6th January 2022 was a big day in the world of genealogy. It marked the release of the 1921 census of England and Wales, plus the Channel Islands and the Isle of Man, a long-anticipated and important day for genealogists. Published by Findmypast, the release caused an excitable commotion in the genealogy world, both for hobbyists and professionals alike.
The 1921 census gives a detailed review of the lives of over 38 million people in England, Wales, Isle of Man, and the Channel Islands. Those elsewhere in the UK will have to wait a little longer, with the Scottish census, to be published by ScotlandsPeople, due to be available later on this year. Those in Northern Ireland will have to show even greater patience, with the next census release not due until the publication of the 1926 census.
Census records remain a key research tool in helping genealogists reconstruct family trees. They help detail lives, piecing together momentous events, and are a window not just into family history, but into life itself at the time. They aren’t the only genealogy research tools out there of course, but are important nonetheless, particularly for those that dabble in genealogy as a pastime.
Taken once a decade, census records are only released to the public after 100 years. So why the particular fanfare this time around? As any self-respecting genealogist will tell you, the 1921 census has particular additional importance.
Firstly, the 1921 data helps bridge an extensive gap in records. Unfortunately, the 1931 records were destroyed in a fire, and no census took place in 1941 due to World War Two (though there was a national register taken in 1939, this was not comparable to the detail normally found in a census). The 1921 census will therefore be the last release for 30 years.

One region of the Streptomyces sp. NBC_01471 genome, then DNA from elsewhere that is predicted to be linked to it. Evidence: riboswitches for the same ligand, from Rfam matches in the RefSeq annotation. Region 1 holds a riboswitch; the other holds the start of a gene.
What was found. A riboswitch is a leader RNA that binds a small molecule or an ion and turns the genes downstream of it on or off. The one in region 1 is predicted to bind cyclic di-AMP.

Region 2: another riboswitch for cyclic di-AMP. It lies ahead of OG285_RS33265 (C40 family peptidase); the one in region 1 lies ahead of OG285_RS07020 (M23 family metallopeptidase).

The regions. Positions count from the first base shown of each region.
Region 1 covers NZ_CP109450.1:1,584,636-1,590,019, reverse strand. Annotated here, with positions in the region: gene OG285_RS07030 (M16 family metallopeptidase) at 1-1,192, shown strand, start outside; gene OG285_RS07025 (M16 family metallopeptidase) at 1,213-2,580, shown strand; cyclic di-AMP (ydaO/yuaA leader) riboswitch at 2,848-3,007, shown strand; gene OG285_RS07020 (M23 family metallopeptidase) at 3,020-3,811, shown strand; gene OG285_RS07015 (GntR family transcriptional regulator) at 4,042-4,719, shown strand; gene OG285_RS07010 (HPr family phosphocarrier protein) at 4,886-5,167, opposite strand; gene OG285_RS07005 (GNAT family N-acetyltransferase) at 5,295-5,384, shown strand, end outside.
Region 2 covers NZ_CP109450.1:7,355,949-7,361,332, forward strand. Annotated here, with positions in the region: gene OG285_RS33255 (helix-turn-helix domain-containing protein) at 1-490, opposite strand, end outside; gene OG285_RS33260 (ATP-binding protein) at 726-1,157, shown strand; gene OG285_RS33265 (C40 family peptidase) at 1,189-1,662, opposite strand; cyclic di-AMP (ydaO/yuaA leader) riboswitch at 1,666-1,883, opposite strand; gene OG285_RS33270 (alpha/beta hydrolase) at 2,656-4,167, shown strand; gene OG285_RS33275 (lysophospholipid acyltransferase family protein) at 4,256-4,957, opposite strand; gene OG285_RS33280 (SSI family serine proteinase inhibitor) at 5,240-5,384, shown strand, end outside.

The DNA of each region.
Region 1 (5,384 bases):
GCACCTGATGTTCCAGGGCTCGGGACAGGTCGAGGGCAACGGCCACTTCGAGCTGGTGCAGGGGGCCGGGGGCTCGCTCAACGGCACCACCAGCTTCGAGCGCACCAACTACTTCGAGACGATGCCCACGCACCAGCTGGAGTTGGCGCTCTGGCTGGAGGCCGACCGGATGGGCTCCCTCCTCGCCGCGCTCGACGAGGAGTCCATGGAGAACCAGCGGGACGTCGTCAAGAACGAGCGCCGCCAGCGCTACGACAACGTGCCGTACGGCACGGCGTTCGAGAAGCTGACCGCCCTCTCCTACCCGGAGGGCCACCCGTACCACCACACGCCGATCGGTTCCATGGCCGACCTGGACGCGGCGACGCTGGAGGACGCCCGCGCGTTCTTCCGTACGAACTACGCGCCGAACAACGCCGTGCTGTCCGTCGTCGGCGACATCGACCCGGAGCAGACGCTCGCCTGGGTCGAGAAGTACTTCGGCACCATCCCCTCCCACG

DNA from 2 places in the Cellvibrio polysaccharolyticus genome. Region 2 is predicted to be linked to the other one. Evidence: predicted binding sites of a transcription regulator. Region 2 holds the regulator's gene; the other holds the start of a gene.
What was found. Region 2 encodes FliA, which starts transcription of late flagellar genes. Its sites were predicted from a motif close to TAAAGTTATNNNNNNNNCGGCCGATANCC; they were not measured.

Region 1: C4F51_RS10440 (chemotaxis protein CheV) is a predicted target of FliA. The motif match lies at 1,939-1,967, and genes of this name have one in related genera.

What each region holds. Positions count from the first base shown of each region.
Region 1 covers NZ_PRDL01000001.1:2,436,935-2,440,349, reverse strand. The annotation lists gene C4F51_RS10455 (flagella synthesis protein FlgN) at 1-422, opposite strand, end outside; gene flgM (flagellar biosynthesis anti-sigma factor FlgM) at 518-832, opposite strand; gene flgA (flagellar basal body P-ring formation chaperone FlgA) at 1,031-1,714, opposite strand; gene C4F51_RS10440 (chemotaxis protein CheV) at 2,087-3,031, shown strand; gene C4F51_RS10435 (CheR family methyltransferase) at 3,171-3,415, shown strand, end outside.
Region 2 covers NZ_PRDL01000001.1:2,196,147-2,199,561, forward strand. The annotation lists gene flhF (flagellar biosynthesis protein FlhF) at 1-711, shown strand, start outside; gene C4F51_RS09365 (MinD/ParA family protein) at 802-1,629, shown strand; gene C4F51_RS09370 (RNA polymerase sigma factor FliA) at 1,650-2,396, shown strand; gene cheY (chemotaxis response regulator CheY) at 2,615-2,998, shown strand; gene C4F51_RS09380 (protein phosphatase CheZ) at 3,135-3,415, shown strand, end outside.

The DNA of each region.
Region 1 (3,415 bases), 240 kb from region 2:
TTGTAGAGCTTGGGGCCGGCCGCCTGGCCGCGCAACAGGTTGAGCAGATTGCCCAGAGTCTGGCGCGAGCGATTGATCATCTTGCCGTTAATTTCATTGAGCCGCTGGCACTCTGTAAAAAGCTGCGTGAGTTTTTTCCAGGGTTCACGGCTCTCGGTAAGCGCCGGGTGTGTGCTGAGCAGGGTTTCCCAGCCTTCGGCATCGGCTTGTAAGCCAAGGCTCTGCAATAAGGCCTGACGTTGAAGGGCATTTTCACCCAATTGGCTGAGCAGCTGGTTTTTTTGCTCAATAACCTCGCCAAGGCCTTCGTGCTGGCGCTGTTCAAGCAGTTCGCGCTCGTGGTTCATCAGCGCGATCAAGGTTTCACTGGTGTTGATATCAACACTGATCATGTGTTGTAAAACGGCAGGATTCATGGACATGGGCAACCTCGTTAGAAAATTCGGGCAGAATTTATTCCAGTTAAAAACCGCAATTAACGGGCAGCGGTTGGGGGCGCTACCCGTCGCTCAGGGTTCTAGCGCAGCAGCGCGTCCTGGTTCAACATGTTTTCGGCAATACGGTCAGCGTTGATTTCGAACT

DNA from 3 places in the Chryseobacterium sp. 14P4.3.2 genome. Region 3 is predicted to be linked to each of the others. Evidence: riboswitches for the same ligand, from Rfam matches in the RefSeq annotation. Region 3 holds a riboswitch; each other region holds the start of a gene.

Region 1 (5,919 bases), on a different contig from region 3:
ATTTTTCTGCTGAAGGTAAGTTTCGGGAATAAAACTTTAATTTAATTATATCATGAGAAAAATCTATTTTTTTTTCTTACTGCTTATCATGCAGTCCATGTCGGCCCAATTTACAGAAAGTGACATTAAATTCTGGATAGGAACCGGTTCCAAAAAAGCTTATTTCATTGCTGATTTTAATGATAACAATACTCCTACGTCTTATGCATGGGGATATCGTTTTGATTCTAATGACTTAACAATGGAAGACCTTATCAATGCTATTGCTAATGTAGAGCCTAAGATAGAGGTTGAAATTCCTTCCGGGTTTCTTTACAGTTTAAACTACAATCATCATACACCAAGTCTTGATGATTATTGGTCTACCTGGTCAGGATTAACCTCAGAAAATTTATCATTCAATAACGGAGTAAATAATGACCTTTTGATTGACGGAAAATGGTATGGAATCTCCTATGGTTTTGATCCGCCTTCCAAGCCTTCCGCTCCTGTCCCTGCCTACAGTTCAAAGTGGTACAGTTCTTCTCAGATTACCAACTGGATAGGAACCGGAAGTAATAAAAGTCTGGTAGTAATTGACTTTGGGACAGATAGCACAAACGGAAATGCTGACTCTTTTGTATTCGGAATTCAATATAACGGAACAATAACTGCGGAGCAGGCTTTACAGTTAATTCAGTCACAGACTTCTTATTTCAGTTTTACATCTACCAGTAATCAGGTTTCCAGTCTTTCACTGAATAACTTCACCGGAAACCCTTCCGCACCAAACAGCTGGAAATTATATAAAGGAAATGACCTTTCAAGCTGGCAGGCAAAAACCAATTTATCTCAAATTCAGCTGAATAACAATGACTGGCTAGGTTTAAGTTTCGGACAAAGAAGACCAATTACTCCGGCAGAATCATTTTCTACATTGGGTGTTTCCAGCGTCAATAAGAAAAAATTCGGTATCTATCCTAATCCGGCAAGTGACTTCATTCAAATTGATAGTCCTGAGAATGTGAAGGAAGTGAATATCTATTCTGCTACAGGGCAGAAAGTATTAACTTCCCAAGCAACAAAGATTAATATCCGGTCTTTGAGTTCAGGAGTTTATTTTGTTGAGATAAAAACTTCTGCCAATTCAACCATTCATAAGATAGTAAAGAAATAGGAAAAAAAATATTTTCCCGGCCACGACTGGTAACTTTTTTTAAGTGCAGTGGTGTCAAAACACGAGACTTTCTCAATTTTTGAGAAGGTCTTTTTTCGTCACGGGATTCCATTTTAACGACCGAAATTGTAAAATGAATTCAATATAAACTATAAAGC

Secondly, the 1921 census included additional information – it was the first to record divorced as a marital status. It also enabled place of work, employer, and industry to be listed together for the first time, giving genealogists vital additional information to help in their research.
Amongst other relevant data captured, age was also recorded as years and number of completed months i.e., 30 years and 2 months. The place of birth and nationality of those born outside of the UK was also noted for the first time.
Just prior to the 1921 census was the 1919 Sex Disqualifications (Removal) Act, which meant it was then illegal to prevent women from entering professions and professional bodies based purely on the fact that they were women. Therefore, for the first time within a census, we see women recorded as working within the legal profession.
Professional probate genealogists do of course refer to census records in their efforts at finding entitled next of kin and reverse engineering family trees. Last week’s census publication day was certainly a significant date that researchers at Anglia Research had long had in their diaries. Access to this new data can help resolve new queries quicker and even assist in cracking long unsolved cases.
The 1921 information will, without doubt, assist probate genealogists with their historic and future work, particularly as it bridges the period between the 1911 census and the 1939 Register. With the next full census not having taken place until 1951, a significant gap of 30 years, the importance of the publishing of the 1921 census cannot be overstated.
To find out more information about the services offered by Anglia Research, please visit their website. Alternatively, you can contact Anglia Reach via email: [email protected] or free phone 0800 033 4034.
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